Signal To Noise: Taylor Ho Bynum, Fonda/Stevens Group, The Fully Celebrated, Darius Jones and Joe Morris

December 14, 2009

The Winter 2010 issue of Signal To Noise arrived this weekend and with it reviews of the latest releases from Taylor Ho Bynum & SpiderMonkey Strings, the Fonda/Stevens Group, The Fully Celebrated, the Darius Jones Trio and the Joe Morris Quartet.

“Bynum’s compositions consistently engage and amplify the texts [from his sister’s novel, Madeleine is Sleeping],” writes Stuart Broomer in his review of Madeleine Dreams (Firehouse 12 Records), “and the performances are at a high level. Vocalist Kyoko Kitamura ranges from pensive dramatic readings to jazz-inflected vocals and creative improvisations, performing admirably in the divergent settings. The group’s improvisational skills come to the fore on pieces by three great composers—Ornette Coleman, Duke Ellington and Sun Ra—whose works are all subtly complementary…the results are driving, focused, expressive performances that make the most of the jazz tradition.”

“After 20 years of musical partnership, pianist Michael Jefry Stevens, bassist Joe Fonda, drummer Harvey Sorgen and trumpeter Herb Robertson have developed a rich chemistry,” declares James Hale. “On Memphis, their 11th recording, the quartet surges with energy—equal parts Stevens’ proclivity for aggresive vamps, Robertson’s slippery slalom runs, and a wrecking crew of a rhythm duo. When the mood turns somber individual members find ways of keeping the tension high, whether its Fonda’s abrasive arco on ‘For My Brother’ or the free segments that alternate with Stevens’ pretty theme on ‘Whale Majesty.'”

“Alto saxophonist Jim Hobbs, bassist Timo Shanko and drummer Django Carranza hammer away at eight slices of groove-based music that is is peppy, incisive and yes, amusing,” explains Jay Collins in his review of Drunk on the Blood of the Holy Ones (AUM Fidelity). “The Fully Celebrated is a group that doesn’t take themselves too seriously, but the music is of high caliber and a hell of a lot of fun.”

Marc Medwin describes the Darius Jones Trio’s debut, Man’ish Boy (AUM Fidelity), as “a barn-burner from note one. Jones could not have chosen better musicians to enter into his world, with Cooper-Moore and drummer Rakalam Bob Moses enhancing every moan, cry and shriek emanating from his alto.”

Jay Collins calls the Joe Morris Quartet’s second release, Today On Earth (AUM Fidelity), “Morris at his most accessible. His tremendous single-note flurries come to bear immediately on the boppish ‘Backbone’ and the exuberantly swinging ‘Imaginary Solutions.’ The quartet’s keen melodic sense is eveident on ‘Ashes’ and the ruminative ‘Animal,’ especially in Hobbs’s earthy, gripping saxophone playing. Hobbs and Morris’s unison lines against the rhythm section’s restless activity are part of the record’s pleasures. Like Drunk on the Blood of the Holy Ones, Today on Earth has it all: smart compositional structures that launch tasty, unpredictable improvisations.”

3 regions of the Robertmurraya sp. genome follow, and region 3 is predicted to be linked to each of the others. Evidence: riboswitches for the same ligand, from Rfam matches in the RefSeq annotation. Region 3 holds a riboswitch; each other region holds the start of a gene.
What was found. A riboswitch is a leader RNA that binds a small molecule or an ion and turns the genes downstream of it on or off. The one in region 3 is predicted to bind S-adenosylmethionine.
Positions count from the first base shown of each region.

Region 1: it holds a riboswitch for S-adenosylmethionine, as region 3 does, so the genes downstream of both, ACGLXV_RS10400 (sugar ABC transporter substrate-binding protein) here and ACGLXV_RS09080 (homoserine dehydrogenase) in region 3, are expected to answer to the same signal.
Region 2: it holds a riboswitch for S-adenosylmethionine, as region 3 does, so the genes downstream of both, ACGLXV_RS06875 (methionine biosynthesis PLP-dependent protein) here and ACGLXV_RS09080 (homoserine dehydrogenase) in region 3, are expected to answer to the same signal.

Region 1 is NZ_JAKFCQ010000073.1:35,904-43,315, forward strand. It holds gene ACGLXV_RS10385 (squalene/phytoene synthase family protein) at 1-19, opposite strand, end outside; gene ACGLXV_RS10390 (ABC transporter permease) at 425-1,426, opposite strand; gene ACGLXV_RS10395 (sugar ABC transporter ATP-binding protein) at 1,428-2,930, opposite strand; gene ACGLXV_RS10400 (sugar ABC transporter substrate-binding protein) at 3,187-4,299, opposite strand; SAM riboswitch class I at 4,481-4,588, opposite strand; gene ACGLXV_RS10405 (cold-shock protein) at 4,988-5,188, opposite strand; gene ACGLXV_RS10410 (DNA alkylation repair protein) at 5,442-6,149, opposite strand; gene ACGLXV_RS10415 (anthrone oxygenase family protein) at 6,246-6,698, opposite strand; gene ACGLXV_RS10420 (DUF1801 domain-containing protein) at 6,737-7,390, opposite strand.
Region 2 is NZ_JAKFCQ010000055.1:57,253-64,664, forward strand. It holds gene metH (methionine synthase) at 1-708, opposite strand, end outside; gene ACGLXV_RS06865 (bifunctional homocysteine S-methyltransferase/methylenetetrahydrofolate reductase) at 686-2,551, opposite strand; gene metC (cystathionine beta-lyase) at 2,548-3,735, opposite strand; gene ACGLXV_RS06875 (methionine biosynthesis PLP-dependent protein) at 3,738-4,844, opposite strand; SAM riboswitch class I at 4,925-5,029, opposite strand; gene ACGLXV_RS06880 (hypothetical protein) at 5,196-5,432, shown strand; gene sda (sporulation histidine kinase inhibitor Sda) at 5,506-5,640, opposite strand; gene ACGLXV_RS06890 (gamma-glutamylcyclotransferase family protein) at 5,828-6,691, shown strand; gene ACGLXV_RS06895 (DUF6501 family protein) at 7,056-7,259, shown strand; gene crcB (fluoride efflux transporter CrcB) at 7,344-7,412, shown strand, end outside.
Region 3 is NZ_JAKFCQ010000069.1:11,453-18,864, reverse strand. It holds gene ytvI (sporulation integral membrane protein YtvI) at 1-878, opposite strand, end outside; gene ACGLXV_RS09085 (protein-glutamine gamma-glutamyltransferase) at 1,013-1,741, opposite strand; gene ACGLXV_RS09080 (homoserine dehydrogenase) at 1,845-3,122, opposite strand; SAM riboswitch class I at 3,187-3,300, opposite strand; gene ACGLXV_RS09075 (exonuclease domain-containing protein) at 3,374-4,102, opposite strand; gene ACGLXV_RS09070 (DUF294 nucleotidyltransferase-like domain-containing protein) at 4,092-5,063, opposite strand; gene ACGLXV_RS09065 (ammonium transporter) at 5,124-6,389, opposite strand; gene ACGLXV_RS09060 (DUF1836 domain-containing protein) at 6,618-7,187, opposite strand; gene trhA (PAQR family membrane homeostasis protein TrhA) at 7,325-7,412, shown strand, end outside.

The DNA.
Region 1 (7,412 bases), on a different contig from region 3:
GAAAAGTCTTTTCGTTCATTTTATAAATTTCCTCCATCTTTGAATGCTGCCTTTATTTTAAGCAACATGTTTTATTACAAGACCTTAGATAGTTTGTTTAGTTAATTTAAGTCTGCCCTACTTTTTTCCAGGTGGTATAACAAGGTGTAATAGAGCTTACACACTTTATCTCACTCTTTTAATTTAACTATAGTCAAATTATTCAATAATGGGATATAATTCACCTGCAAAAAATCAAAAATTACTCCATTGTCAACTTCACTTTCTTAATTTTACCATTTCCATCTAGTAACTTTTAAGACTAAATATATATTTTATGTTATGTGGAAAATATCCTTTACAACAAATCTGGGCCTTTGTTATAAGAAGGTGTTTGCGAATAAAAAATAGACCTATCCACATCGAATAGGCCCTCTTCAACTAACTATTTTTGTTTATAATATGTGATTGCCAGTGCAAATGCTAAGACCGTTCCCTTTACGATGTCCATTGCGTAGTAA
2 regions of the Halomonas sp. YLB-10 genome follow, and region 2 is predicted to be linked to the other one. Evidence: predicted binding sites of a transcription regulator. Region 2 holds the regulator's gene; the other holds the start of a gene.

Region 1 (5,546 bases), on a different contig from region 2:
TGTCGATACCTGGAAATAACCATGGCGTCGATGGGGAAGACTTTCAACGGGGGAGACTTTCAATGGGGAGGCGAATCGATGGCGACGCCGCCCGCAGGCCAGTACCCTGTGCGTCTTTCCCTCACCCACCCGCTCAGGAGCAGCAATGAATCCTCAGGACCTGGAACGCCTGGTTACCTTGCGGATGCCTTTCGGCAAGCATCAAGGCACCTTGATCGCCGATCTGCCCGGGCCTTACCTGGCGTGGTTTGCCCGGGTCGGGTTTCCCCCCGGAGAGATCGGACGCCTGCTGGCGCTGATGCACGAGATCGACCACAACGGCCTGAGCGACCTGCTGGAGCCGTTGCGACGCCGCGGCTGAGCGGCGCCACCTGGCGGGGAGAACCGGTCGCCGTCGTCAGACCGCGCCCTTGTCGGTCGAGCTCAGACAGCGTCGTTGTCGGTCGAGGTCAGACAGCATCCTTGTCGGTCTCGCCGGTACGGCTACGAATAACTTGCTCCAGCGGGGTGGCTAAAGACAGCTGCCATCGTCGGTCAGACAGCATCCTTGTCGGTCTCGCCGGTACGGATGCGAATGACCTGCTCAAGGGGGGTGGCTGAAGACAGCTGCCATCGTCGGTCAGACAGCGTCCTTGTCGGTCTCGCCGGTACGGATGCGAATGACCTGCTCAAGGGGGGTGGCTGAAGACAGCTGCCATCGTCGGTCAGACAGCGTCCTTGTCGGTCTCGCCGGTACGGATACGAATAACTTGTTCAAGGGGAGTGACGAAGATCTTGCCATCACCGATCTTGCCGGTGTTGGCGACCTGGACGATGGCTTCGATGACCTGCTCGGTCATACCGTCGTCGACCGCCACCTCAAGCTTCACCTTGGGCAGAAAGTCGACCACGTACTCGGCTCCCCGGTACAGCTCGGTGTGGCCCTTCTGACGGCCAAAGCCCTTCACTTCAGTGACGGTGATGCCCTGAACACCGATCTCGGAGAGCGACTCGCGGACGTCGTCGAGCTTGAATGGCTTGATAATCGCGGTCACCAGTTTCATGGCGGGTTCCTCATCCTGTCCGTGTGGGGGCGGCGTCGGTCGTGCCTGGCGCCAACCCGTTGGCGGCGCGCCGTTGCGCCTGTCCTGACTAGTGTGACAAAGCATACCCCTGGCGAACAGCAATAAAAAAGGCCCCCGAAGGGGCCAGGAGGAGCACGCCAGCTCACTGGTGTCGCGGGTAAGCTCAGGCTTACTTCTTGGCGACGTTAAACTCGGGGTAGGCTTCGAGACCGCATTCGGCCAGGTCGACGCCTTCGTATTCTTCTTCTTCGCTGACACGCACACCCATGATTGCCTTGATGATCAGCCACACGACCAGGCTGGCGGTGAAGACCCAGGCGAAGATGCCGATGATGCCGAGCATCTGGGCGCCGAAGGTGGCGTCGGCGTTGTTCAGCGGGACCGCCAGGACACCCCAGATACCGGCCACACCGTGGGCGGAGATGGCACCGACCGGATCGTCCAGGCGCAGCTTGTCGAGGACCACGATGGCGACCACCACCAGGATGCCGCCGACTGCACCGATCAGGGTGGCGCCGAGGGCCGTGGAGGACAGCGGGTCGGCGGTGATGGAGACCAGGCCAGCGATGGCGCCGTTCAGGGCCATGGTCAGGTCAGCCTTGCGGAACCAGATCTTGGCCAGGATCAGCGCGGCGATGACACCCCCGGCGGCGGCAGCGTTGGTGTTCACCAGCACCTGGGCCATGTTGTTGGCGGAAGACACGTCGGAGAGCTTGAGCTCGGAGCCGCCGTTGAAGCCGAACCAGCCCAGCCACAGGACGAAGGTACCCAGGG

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KLANG’s Midwest CD Release Tour Begins November 17th

October 20, 2009
Photo by David Sampson

Photo by David Sampson

On Tuesday, November 17th, clarinetist/composer James Falzone and his Chicago-based quartet KLANG will embark on a six-date Midwest tour in support of their acclaimed debut CD, Tea Music (Allos Documents). The group, which also features vibraphonist Jason Adasiewicz, bassist Jason Roebke and drummer Tim Daisy, will open the tour in Lexington, Kentucky and work its way back through Ohio and Wisconsin to the tour-ending hometown gig at The Hungry Brain.

Tour Itinerary:

11/17 :: Al’s Bar (Lexington, KY)
11/18 :: Thomas More College (Covington, KY)
11/19 :: Bela Dubby (Cleveland, OH)
11/20 :: Robinwood Concert House (Toledo, OH)
11/21 :: The Sugar Maple (Milwaukee, WI)
11/22 :: The Hungry Brain (Chicago, IL)

Critics have called Tea Music “excellent” (Peter Margasak, Chicago Reader) and “possibly the best jazz CD I’ve heard this year” (François Couture, Monsieur Délire), while also noting the “thoughtful and stylish music” (Ben Ratliff, New York Times) and “bold playing, smart compositions and empathetic group interactions” (Glen Hall, Exclaim!).

“The music, written by different players, is sly and smart, centered on composition and cleverly precise,” writes AllAboutJazz.com’s Mark Corroto. “Their collective approach to improvisation is passionate and sharp; Falzone’s orderly clarinet and Adasiewicz’s crisp vibraphone travel to another plane. It’s an extraordinary recording from an outstanding quartet.”

Dusted‘s Marc Medwin adds, “While it has some of the hip lightness associated with many genre-busting acts hailing from [Chicago], coolness of approach is tempered by deep compositional concerns. The musicianship itself is first-rate, the group able to stop on a dime throughout. The players’ performances blend to give the band a unique voice, one rooted in swing and cool but cognizant of all events transpiring since.”